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Psychosom Med. 2008 Jul;70(6):709-15. doi: 10.1097/PSY.0b013e31817e7e64. Epub 2008 Jul 2.

Sense of life worth living (ikigai) and mortality in Japan: Ohsaki Study.

Author information

1
Division of Epidemiology, Department of Public Health and Forensic Medicine, Tohoku University Graduate School of Medicine, Sendai, Japan. sone-t@umin.ac.jp

Abstract

OBJECTIVE:

To investigate the association between the sense of "life worth living (ikigai)" and the cause-specific mortality risk. The psychological factors play important roles in morbidity and mortality risks. However, the association between the negative psychological factors and the risk of mortality is inconclusive.

METHODS:

The Ohsaki Study, a prospective cohort study, was initiated on 43,391 Japanese adults. To assess if the subjects found a sense of ikigai, they were asked the question, "Do you have ikigai in your life?" We used Cox regression analysis to calculate the hazard ratio of the all-cause and cause-specific mortality according to the sense of ikigai categories.

RESULTS:

Over 7 years' follow-up, 3048 of the subjects died. The risk of all-cause mortality was significantly higher among the subjects who did not find a sense of ikigai as compared with that in the subjects who found a sense of ikigai; the multivariate adjusted hazard ratio (95% confidence interval) was 1.5 (1.3-1.7). As for the cause-specific mortality, subjects who did not find a sense of ikigai were significantly associated with an increased risk of cardiovascular disease (1.6; 1.3-2.0) and external cause mortality (1.9; 1.1-3.3), but not of the cancer mortality (1.3; 1.0-1.6).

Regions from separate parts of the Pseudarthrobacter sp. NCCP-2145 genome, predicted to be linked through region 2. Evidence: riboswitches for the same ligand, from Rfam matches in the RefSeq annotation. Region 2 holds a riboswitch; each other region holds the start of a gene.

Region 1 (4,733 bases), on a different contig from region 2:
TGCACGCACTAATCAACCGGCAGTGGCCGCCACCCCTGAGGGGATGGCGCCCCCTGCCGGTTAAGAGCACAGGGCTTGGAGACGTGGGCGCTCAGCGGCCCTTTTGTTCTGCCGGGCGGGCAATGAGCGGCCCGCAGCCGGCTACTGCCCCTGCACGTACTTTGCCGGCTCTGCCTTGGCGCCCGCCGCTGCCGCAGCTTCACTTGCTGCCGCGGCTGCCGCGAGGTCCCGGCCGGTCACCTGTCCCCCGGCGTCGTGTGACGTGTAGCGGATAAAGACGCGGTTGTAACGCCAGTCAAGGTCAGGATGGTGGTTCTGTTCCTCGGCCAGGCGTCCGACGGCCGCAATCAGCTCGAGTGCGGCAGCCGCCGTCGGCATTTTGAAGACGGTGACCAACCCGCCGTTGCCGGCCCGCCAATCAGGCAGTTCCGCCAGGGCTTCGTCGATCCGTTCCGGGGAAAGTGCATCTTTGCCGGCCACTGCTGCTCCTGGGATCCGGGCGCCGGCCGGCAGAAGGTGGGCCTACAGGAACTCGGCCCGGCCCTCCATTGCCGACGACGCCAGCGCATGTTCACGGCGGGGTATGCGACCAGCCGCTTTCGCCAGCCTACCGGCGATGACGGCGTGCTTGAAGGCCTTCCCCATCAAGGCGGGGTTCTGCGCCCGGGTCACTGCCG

CONCLUSIONS:

In this prospective cohort study, subjects who did not find a sense of ikigai were associated with an increased risk of all-cause mortality. The increase in mortality risk was attributable to cardiovascular disease and external causes, but not cancer.

PMID:
18596247
DOI:
10.1097/PSY.0b013e31817e7e64
[Indexed for MEDLINE]

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